Food allergies are capable of provoking frightening forms of allergic reaction, with symptoms ranging from mild irritation, to the severest, anaphylaxis.
This is an extreme allergic reaction affecting the whole body, often within minutes of exposure to the allergen.
Common allergens include tree nuts, seafood and dairy, with symptoms varying from flushing of the skin to collapse, unconsciousness and even death.
Allergy UK estimate around 2% of the British public suffer from food allergy, with it to blame for up to ten deaths each year.
Michelle Byrne, of Flixton, has lived with her deadly nut allergy since the age of 19, but stresses that while it has a large impact, she does not let it rule her life.
The 37-year-old experienced lip swelling when eating nuts as a three-year-old and avoided them until adulthood.
Michelle trained to be a doctor, but during her training the asthma-sufferer made a startling discovery.
“A lecturer told us anyone with asthma, who has a reaction to nuts, could potentially have an anaphylactic reaction and should carry an Epi pen with them at all times,” she told MM.
“So I had some blood tests and they found I did have a severe allergy – thank god I hadn’t had any serious reaction before then as I didn’t have any medication.”
Since that day Michelle has carried an emergency Epi (adrenaline) pen with her and is extremely vigilant about what she eats.
Not only does Michelle suffer from severe asthma and the nut allergy, but also other food allergies resulting in swelling and mouth ulcers.
And she admitted coming to terms with her numerous ailments was difficult at first.
“You feel and look normal, like the rest of society, but when you have a brush with a restaurant or potential exposure to something you realise you’re not normal,” she added.
“You almost go through a grieving process, you deny it and have to come to accept it, but it’s hard.”
Due to health reasons Michelle has not worked for 11 years, and highlighted the numerous ways it affects her day-to-day life.
“Go to any sort of restaurant or coffee shop, or even a bakery, say you’ve got a nut allergy and everyone goes white,”
“One day I was holding a child that was eating a peanut butter sandwich and I was surprised I had a reaction just from the vapours.
“She didn’t touch me with it and I didn’t touch it but I still had the reaction.
“Even in intimate relationships, you can’t kiss someone if they’ve eaten nuts – you have to be very careful.”
Medical help in the city comes from the University Hospital of South Manchester’s respiratory and allergy clinical research facility.
The facility – housed in the newly opened £2.45million clinical research centre – allows for clinical trials, pioneering experimental research and patient treatment.
Professor of allergy, Adnan Custovic, heads the respiratory research group and stated the importance of support for allergy sufferers to maintain a normal life.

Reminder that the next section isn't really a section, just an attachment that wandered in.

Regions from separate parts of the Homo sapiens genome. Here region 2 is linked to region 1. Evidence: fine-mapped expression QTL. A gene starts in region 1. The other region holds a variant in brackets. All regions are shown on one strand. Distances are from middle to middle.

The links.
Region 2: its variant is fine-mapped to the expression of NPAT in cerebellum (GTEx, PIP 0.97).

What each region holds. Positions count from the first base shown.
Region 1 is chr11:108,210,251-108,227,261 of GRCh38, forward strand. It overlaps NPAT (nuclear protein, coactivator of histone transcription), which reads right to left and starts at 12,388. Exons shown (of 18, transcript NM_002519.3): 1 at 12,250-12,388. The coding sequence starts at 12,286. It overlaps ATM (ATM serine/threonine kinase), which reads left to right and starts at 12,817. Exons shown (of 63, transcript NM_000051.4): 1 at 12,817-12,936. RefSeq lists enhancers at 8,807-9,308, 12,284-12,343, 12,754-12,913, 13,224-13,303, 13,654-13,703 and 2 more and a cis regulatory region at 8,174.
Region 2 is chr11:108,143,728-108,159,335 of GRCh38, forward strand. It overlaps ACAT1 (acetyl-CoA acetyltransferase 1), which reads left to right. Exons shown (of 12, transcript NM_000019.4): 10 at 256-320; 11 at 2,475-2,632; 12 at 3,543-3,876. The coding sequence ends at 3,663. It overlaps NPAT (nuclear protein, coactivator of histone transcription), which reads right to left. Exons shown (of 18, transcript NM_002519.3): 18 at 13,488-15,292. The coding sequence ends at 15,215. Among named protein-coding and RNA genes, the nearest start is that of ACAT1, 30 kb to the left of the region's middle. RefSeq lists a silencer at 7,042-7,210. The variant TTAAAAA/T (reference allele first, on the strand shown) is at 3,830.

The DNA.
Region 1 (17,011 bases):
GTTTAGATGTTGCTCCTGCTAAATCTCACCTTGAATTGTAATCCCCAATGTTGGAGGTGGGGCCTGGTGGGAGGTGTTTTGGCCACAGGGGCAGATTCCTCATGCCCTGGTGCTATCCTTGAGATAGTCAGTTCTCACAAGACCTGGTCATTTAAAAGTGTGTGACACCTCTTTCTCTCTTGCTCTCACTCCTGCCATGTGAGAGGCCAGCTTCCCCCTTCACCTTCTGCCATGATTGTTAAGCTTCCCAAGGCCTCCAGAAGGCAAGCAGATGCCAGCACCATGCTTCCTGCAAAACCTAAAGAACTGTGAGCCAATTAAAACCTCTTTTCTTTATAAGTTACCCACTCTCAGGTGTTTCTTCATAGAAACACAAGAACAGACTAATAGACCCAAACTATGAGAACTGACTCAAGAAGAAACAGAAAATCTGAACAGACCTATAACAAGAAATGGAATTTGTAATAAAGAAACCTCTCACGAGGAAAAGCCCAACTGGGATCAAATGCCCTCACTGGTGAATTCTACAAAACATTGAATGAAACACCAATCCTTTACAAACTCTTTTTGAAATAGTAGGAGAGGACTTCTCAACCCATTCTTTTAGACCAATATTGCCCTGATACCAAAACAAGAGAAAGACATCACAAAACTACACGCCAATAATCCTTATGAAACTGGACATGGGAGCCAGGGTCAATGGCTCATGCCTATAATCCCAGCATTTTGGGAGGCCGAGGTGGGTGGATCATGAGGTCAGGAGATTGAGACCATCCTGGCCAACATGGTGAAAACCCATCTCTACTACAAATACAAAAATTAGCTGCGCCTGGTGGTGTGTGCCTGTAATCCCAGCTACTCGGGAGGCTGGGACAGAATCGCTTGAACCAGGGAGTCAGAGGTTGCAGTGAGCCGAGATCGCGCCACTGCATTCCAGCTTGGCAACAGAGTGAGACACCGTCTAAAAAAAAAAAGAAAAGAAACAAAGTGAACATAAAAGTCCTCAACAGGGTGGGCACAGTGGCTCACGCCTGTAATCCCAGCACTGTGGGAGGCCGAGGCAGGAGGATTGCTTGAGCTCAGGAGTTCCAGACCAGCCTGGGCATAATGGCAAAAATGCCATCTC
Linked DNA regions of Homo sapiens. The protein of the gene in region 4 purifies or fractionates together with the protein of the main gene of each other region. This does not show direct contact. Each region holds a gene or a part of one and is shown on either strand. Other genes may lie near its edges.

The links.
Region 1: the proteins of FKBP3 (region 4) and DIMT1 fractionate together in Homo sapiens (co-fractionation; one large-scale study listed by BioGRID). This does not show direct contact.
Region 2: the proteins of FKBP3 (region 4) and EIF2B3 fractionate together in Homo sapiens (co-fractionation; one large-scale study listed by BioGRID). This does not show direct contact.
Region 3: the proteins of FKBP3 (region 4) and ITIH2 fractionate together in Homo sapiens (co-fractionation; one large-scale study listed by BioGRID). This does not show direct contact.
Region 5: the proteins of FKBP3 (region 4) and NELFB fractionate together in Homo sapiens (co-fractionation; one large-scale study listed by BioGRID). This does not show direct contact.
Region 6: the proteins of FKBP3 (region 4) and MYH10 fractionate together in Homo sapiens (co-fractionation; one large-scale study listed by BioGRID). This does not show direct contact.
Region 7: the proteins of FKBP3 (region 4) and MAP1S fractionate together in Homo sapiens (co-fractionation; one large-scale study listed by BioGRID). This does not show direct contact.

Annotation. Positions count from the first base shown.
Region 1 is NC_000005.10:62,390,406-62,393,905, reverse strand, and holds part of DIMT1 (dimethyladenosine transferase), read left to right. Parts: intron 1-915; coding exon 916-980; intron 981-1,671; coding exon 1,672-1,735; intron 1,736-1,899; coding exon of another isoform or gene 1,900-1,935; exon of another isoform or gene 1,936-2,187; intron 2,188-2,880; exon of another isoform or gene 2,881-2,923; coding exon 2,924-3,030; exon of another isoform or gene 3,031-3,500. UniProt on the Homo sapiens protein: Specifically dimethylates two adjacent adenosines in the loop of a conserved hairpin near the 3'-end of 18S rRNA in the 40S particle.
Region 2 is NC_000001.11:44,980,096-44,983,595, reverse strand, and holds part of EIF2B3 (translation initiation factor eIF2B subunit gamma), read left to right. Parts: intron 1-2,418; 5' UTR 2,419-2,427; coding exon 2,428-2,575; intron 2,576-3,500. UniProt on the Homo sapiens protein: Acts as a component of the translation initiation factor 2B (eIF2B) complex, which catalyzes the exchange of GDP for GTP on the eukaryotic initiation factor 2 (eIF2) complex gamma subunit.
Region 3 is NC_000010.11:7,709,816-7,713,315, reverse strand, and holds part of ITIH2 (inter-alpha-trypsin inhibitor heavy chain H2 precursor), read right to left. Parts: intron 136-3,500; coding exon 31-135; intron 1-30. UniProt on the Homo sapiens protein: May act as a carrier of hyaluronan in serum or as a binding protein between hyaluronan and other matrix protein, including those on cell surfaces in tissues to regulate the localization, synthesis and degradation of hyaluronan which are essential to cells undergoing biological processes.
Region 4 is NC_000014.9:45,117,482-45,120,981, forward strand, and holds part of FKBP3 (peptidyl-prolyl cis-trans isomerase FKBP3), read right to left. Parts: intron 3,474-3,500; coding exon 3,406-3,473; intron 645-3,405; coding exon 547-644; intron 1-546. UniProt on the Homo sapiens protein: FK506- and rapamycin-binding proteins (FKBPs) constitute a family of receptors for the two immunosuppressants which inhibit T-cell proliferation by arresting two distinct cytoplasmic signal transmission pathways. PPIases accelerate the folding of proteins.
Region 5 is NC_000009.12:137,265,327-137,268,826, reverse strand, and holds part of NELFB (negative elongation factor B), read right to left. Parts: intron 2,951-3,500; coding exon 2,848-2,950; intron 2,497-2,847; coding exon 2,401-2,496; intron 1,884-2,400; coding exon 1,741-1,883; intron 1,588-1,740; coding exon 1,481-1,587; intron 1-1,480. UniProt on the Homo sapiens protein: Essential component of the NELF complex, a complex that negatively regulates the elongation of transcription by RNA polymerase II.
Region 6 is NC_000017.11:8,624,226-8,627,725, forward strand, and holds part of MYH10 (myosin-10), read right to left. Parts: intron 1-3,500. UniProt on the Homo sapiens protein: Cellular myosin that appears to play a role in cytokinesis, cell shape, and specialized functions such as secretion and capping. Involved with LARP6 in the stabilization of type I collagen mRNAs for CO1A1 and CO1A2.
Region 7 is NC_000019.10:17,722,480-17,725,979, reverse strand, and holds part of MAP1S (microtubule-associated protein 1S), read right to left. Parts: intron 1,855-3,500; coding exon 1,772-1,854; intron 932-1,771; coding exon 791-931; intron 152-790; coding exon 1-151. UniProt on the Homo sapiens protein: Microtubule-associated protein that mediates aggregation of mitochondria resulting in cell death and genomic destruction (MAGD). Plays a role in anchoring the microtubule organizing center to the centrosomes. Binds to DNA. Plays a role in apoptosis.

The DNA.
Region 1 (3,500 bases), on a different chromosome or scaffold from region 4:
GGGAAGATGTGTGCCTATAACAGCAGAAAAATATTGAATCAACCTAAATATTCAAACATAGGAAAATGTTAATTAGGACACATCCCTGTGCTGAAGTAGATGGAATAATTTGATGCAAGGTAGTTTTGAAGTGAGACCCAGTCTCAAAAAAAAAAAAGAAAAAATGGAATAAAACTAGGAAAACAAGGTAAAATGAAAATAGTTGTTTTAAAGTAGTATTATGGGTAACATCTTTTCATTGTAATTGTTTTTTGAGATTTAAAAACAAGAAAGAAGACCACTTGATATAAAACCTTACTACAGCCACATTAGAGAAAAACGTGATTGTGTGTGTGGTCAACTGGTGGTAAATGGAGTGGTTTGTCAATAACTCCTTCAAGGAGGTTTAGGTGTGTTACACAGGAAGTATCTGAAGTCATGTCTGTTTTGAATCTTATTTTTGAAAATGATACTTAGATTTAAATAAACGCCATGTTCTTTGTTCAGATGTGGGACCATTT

“Testing for food allergies is very important, they can often be mild but very often they can be debilitating and sometimes fatal,” he said.
“Allergies affect thousands of us and those affected severely should still be able to participate in all normal activities as long as they have appropriate support.”
Away from the clinical side, Michelle has learned to cope with her allergies, even setting up the Manchester Allergy Support Group to help others in need.
“I heard of a woman through my cake decorating class that wanted to make a cake for her four-year-old daughter with several food allergies,” said Michelle.
“The girl was in tears because the mum couldn’t make a cake because of the allergies, but she wanted a birthday party, with a cake, like all her friends.
“Another parent at church couldn’t get her child into nursery because of milk and egg allergies.
“All these people were coming to me from different aspects of my life, desperate to share and find they weren’t alone.”
These stories inspired Michelle to hold the first meeting in February 2012, it was publicised by the national Anaphylaxis campaign group and 14 people attended.
The group, now with 56 members, holds meetings on the first Monday of every month, with their March meeting being attended by the clinical immunologist at Manchester Royal Infirmary.
“It is quite cathartic and rewarding, some people become really desperate so it’s nice to be able to help,” added Michelle.
“I feel quite peaceful in my life, I know if I carry my adrenaline and my inhaler around then I feel quite confident – as long as I’m careful I can live a virtually normal life.
“But people come with such tragic stories, one lady has a panic attack every morning because she doesn’t know what she’s going to eat that day.”
Picture courtesy of matthurst, with thanks